5. Think in season 

Is it winter, spring, summer, or fall? When you’re perusing the produce section, don’t just grab the first fruits and veggies you see. Depending on the time of year, the price you pay for each produce item will be impacted. In-season foods typically cost more than ones out of season, which are being grown and shipped from warmer states or countries. Some common fruits and vegetables, like apples, bananas and carrots, are harvested throughout the year and usually don’t shift too much in price.8

What’s in-season where you live? Check out this super friendly seasonal food guide to find the best foods, at the best times, near you.9

6. Buy this over that 

Sometimes, when you’re trying cut corners at the grocery store, it’s all about sacrifice and savviness.

The average price of 100% ground beef, which varies by region, is almost at $5 per pound, so consider substituting cheaper but protein-packed ingredients such as black beans for a similar taste in your traditional casserole.10 For chicken, which is starting to come down in cost after jumping nearly 15% in 2022, one expert recommends subbing in white beans in your go-to recipes.11,12 Instead of buying cereal for the mornings, oatmeal is usually a less expensive and much healthier alternative.13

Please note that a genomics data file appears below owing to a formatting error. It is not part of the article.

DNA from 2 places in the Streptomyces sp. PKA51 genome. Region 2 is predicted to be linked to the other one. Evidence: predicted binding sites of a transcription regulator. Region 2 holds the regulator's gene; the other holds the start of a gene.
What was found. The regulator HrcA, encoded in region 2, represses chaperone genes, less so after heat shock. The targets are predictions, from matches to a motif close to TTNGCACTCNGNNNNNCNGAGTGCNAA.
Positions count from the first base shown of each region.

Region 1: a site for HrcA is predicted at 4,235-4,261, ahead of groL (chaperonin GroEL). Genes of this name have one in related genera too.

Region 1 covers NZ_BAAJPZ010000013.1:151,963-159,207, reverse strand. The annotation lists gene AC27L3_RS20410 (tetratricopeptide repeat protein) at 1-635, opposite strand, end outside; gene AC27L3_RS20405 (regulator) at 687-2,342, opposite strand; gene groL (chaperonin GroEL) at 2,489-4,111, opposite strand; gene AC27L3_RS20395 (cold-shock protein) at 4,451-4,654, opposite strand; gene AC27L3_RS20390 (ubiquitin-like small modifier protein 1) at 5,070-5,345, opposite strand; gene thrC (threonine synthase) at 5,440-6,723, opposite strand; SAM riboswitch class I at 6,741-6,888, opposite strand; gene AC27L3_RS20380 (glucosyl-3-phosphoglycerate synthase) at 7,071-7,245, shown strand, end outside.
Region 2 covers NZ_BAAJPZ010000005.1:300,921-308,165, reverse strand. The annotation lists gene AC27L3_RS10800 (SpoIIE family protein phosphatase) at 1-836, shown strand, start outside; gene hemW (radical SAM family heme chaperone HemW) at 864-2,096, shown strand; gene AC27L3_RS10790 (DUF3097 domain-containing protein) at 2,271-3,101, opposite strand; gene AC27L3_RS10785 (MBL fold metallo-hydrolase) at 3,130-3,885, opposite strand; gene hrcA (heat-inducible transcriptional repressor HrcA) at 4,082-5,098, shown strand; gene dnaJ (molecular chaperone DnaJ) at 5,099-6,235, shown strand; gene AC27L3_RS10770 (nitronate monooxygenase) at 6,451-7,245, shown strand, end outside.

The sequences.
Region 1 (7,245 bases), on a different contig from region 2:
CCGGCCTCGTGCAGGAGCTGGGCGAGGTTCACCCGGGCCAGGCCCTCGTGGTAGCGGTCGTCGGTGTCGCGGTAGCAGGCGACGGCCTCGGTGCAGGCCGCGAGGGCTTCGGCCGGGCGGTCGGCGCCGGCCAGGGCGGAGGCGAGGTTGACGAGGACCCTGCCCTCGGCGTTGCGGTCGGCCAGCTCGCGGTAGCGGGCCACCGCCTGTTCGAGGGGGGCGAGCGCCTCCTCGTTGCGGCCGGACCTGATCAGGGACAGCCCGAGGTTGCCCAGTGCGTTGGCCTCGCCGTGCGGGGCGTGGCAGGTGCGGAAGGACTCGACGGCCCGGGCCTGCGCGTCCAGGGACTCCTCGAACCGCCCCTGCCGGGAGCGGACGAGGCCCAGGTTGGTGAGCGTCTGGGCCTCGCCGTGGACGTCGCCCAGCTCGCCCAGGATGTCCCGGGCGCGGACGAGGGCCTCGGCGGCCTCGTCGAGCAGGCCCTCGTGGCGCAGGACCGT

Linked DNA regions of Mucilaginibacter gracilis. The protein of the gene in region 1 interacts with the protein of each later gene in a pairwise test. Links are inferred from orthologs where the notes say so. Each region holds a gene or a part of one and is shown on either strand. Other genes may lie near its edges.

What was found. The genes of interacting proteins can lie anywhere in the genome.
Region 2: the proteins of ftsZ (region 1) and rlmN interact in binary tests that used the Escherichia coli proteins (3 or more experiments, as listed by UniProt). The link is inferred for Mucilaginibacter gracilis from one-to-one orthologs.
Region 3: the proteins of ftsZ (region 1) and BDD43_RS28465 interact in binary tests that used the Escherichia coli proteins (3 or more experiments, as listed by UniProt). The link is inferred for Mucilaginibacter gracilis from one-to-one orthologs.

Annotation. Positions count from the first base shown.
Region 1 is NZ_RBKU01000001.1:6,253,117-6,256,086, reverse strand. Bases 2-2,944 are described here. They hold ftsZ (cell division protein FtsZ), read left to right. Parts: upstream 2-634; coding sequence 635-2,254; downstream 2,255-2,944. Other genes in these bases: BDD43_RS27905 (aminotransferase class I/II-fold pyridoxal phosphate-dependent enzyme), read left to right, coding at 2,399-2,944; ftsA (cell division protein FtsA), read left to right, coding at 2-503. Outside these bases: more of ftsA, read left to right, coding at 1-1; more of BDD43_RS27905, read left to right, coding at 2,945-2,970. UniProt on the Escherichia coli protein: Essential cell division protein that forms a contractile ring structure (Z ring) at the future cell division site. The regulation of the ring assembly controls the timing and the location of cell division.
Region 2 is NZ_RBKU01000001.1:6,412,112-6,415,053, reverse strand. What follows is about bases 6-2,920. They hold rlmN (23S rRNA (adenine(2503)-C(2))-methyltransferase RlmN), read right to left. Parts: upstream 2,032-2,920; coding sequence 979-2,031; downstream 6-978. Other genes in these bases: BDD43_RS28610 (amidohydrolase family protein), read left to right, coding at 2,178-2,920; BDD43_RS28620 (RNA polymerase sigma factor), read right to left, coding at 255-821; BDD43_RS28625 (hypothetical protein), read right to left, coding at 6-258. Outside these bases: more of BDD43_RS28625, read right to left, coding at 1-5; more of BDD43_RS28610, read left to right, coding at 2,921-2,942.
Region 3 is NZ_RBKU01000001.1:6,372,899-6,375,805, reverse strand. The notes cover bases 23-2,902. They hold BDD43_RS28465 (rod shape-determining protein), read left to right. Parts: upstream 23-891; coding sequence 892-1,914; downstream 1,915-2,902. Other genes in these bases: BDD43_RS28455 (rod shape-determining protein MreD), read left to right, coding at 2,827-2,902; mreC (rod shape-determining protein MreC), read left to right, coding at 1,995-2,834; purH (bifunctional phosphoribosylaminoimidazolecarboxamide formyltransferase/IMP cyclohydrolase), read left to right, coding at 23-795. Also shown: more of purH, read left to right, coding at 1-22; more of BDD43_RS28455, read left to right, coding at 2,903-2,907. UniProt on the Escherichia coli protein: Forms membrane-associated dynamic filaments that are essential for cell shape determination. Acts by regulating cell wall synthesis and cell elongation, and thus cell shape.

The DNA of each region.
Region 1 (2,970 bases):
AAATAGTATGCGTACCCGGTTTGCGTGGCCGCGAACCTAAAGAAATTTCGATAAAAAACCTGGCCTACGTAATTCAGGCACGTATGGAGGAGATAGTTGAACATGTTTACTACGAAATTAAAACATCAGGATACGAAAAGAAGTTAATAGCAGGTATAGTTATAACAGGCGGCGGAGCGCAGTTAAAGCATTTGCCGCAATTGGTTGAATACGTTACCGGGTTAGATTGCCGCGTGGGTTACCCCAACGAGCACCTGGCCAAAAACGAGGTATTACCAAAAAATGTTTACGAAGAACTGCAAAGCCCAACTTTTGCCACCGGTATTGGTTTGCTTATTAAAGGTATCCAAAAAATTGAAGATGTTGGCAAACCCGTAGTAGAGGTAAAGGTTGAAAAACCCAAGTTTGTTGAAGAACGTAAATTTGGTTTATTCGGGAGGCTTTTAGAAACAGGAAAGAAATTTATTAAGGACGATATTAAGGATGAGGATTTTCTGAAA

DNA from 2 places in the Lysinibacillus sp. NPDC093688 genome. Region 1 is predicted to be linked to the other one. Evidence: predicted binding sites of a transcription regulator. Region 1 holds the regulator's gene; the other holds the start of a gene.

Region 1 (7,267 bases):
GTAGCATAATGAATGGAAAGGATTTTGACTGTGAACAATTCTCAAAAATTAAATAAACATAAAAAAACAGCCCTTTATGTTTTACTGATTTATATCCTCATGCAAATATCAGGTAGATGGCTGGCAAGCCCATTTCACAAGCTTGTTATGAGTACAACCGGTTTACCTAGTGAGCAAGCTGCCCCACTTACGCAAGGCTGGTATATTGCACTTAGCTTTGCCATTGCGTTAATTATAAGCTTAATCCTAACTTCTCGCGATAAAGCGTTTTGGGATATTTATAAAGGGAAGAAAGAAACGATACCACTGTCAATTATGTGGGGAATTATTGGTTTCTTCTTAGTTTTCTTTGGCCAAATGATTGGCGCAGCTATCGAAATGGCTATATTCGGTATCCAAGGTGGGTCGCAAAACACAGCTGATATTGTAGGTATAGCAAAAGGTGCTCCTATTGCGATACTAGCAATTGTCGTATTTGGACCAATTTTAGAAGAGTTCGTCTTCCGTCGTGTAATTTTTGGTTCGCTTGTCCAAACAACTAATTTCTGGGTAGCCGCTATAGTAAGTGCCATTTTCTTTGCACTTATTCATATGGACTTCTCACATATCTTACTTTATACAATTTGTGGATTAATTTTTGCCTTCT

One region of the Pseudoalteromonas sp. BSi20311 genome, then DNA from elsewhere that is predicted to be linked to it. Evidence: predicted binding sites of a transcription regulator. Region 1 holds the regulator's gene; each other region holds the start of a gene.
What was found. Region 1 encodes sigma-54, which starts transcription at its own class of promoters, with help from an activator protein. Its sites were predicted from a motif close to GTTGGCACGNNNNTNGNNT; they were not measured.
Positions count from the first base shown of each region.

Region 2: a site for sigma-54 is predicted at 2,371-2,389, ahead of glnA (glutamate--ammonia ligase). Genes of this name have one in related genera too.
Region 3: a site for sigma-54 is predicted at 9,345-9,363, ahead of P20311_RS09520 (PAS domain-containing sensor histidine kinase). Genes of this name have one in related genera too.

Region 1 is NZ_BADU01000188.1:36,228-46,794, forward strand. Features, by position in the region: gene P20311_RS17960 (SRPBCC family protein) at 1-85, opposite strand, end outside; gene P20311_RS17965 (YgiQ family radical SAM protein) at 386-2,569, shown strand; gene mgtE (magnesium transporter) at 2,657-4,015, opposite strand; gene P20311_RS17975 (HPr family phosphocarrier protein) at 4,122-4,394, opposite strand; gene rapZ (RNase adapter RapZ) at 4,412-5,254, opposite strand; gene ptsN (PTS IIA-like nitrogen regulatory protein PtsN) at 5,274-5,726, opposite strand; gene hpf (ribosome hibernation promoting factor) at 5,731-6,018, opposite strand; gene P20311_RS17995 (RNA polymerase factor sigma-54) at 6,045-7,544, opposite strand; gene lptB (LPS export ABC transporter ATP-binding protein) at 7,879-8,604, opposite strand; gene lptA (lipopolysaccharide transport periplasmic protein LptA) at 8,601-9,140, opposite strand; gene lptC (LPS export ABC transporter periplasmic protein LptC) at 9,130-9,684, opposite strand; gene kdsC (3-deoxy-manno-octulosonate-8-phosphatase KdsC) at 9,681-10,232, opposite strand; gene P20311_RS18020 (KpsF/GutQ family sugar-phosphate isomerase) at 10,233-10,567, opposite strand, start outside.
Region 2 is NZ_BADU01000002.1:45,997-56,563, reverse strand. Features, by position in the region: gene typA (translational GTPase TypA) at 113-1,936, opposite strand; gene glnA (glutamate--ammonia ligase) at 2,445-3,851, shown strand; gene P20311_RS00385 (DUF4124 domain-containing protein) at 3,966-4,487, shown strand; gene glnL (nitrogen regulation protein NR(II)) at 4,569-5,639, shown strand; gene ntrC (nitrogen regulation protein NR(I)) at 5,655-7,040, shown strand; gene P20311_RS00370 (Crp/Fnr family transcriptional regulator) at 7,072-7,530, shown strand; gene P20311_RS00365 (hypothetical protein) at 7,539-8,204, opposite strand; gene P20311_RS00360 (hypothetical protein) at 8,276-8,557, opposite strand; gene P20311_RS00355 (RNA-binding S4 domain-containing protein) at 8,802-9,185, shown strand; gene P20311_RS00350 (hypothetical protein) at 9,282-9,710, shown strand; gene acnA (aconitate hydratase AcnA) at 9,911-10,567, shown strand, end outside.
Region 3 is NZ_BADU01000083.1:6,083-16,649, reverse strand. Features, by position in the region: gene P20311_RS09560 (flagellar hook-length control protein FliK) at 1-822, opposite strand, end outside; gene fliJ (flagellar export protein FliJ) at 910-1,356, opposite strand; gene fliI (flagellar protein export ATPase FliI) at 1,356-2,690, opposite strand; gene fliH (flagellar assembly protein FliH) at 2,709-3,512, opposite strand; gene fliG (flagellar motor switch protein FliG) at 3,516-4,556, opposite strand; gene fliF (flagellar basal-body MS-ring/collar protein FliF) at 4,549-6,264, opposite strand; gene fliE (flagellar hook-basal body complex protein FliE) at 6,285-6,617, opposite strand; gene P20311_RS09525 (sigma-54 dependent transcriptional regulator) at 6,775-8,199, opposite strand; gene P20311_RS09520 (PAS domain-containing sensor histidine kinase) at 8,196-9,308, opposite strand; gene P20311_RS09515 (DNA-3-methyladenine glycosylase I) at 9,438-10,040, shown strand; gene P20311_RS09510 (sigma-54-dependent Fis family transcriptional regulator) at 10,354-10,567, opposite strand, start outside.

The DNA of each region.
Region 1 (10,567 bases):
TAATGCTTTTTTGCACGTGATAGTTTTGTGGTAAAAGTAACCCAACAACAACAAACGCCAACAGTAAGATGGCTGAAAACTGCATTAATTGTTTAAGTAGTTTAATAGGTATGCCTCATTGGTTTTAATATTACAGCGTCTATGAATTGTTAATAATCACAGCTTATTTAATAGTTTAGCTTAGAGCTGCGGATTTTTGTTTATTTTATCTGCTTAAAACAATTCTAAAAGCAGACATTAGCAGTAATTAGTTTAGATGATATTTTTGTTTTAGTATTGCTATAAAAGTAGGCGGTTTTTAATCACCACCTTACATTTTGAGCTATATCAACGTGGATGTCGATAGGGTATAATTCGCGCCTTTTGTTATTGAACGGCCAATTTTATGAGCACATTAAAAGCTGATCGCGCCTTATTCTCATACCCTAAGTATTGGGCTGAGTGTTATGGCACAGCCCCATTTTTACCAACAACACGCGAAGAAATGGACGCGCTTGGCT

7. Avoid precut produce 

Just because it’s sliced up, piled up and wrapped up doesn’t mean it always has the prettiest price on the package. While they may be super convenient, prepackaged fruits, veggies and cheeses can also be super costly. In general, precut produce in a container is three times more expensive than a whole item, like a watermelon. They also have a much more shorter shelf life, so they won’t last as long in the fridge.14

8. Go generic

Who doesn’t love the real deal when it comes to popular items like laundry detergent, toilet paper, and pain medication? But passing up on the big names could mean big savings. Premium brands are often the safe and simple choice for a variety of household products, but they usually come with a high price tag. In fact, swapping out well-known logos for generic labels could help cut your receipt in half.15

9. Use a loyalty card (and a cash-back card)

Most national chains will allow you to sign up for their loyalty program to gain access to additional perks. Points can typically add up fast and can be redeemed for member-only rewards, such as scoring 10 cents off per gallon at the gas pump. Other specials and sales can help you save even more each trip.16

Even better, many major credit card companies offer exclusive cash-back credit cards when used at a grocery store. For example, you can earn back anywhere from 1% to 8% on some of the more popular cards when you tap it to pay for groceries. That’s essentially free money you can stockpile for future visits.17